Given the tiresome discussion of the best method to evaluate the purchase – or sale – of a stock, the truth is that both fundamental and technical analysis can provide interesting tools, depending on the goal sought.
The graphs and their various analytical perspectives can help in price beaconing, under a shorter-term view. Obviously, any investor buys an asset for its appreciation, but the investor focused on price – trader – is often guided only by the difference between the purchase value and the potential sale value, which forces to establish exit parameters in case of frustration of expectations (stop loss). This type of approach does have its place in investment management, but with a quite different functioning and result when compared to the fundamental model of management.
There is a certain modus operandi in using such methodologies, combining them as if they were symbiotically complementary. Using support and resistance concepts to hit bottom and top can work well when applied in a short window of time. When looking at a horizon of years or decades of appreciation, one or more difference of cents in buying or selling adds very little value to the result of the trade. Not that price is irrelevant in the setting up of long-term positions – although some advocate in this sense – but the evaluation criteria for purchase becomes others, such as qualitative, accounting criteria, the intrinsic valuation of the asset and any comparison with its pairs. Likewise, obtaining short gains via day-trade from a position originally purchased for the long run degenerates a previously modeled strategy with a distinct purpose.
The idea among some long-term investors that there is no perfect timing for purchase lies in the concept that time and successive new buys dilute possible bad prices executed over the time. Although it may hold some truth, a good portion of investors takes this concept to an extreme, investing in the same asset at lower and lower prices in order to reduce the average purchase cost. Successive investment in the same stock is not a problem, on the contrary, as long as the motivation is based on some solid criteria, that the company will generate consistent returns in the future, not simply the need to reduce the average purchase value.
The consistent returns of a given company, extracted from the positive evolution of the market price and the payment of dividends over many years, may be corroborated by relatively simple valuation parameters. Recurring profits and cash generation are easy to check in any financial statement and should be placed in long-term perspective, since circumstantial increases in CAPEX (investments made), or some acquisition of a competitor – both with a view to accelerating growth – can mask a healthy and controlled evolution of a company’s operation. At the same time, the indebtedness level and its ability to paid, always analyzed within a strategic context through which the company passes are relevant indicators as well. From the qualitative point of view, although it is often neglected, corporate governance is a powerful instrument for assessing the level of institutional maturity, translated by the way the company operates in the market, through transparency of the presented numbers, consistency in the treatment of minority shareholders and by management free of external interference.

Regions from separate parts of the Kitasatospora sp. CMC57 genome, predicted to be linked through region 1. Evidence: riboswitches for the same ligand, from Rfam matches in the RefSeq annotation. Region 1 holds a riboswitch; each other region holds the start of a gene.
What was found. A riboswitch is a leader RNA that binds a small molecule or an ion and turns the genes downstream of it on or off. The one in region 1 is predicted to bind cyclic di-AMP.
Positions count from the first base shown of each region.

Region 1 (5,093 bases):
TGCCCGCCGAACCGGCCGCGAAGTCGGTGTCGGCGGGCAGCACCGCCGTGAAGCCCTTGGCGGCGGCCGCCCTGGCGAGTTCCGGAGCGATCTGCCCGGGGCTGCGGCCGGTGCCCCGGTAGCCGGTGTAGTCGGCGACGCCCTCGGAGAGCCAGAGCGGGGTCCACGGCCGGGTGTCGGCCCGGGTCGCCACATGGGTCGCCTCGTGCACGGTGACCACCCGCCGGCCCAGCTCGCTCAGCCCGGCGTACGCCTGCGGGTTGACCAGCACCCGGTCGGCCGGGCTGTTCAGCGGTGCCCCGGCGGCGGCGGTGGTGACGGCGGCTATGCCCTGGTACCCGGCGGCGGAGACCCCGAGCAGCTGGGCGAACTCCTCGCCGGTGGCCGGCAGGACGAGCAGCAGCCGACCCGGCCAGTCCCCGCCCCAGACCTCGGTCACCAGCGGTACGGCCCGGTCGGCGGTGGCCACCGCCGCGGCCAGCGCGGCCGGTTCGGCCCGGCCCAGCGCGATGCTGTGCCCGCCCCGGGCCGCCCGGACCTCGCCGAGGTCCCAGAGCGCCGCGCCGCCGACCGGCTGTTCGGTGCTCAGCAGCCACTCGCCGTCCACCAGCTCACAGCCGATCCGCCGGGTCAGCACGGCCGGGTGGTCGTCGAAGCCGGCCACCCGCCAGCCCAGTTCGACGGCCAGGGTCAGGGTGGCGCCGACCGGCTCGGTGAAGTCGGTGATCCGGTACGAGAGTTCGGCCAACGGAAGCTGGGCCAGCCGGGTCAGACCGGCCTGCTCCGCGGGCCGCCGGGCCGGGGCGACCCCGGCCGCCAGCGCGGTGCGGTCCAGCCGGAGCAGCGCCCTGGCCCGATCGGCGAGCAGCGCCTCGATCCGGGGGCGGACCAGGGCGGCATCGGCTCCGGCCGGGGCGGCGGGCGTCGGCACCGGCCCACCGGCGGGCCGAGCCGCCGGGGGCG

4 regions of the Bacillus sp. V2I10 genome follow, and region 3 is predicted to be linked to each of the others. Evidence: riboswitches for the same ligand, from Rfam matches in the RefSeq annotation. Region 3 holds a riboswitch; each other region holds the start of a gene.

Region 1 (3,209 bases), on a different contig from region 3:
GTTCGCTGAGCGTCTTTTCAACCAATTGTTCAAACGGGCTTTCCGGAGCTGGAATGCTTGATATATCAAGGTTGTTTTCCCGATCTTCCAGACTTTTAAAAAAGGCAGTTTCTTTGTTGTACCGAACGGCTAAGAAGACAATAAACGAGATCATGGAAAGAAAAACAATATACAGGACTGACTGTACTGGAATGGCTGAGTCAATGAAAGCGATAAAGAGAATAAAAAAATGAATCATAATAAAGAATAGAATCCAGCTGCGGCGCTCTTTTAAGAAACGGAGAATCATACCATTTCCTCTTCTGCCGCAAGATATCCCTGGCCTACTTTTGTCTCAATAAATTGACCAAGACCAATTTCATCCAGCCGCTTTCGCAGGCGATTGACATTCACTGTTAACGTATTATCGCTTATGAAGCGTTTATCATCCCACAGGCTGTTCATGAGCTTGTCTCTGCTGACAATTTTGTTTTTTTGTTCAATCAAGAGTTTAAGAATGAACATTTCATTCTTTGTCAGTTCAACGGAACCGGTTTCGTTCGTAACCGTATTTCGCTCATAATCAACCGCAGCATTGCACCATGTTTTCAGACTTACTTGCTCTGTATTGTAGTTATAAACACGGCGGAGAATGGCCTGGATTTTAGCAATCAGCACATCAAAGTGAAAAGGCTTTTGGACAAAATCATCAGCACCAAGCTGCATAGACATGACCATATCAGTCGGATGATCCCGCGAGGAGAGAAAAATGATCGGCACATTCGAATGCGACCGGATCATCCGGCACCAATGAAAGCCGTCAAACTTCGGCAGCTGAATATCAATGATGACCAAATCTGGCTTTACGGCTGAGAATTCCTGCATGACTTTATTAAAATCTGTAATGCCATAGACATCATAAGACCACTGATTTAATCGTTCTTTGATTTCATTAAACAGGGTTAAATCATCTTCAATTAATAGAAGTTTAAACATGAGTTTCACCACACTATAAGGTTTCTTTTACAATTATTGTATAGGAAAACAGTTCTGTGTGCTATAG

Obviously, the numbers of revenue, EBITDA, net income and indebtedness should be viewed in relative terms, through growth indicators and comparisons with direct peers. Absolute debt growth will have more or less impact depending on the proportional increase in profit or EBITDA generated in the period. A decrease in the net margin, when coupled with direct competitors, may present a less negative image as it might suggest. When put in perspective of the current situation and when possible in the comparison to its peers – maturity, market leadership, rigidity or operational flexibility – the indicators provide a powerful picture to infer true value in the investment in the company’s stock.
One of the most dangerous assumptions in equity investing lies in limiting the analysis to the qualitative scope. The fact that the company is a leader in its market, loved by consumers and has no governmental interference is no guarantee of success, just as companies in socially debatable sectors are not synonymous to failure. Another common misconception among investors is the pursuit of high dividend stocks, based only on the dividend yield, since it leaves aside the company’s real payment capacity and the impact of this payment on the designed market strategy.
If the company has a high payout (payment of dividends in relation to its annual profit), but is a mature company, with not much competition or with tight and rigid operation, the impact is completely different from another that is still dependent on large investments to cope with its growth. If the company can obtain a good return on its operation, there is no reason to promote distribution, adding the fact that taxes on dividends crates a negative effect on compound interest inherent to the investment made.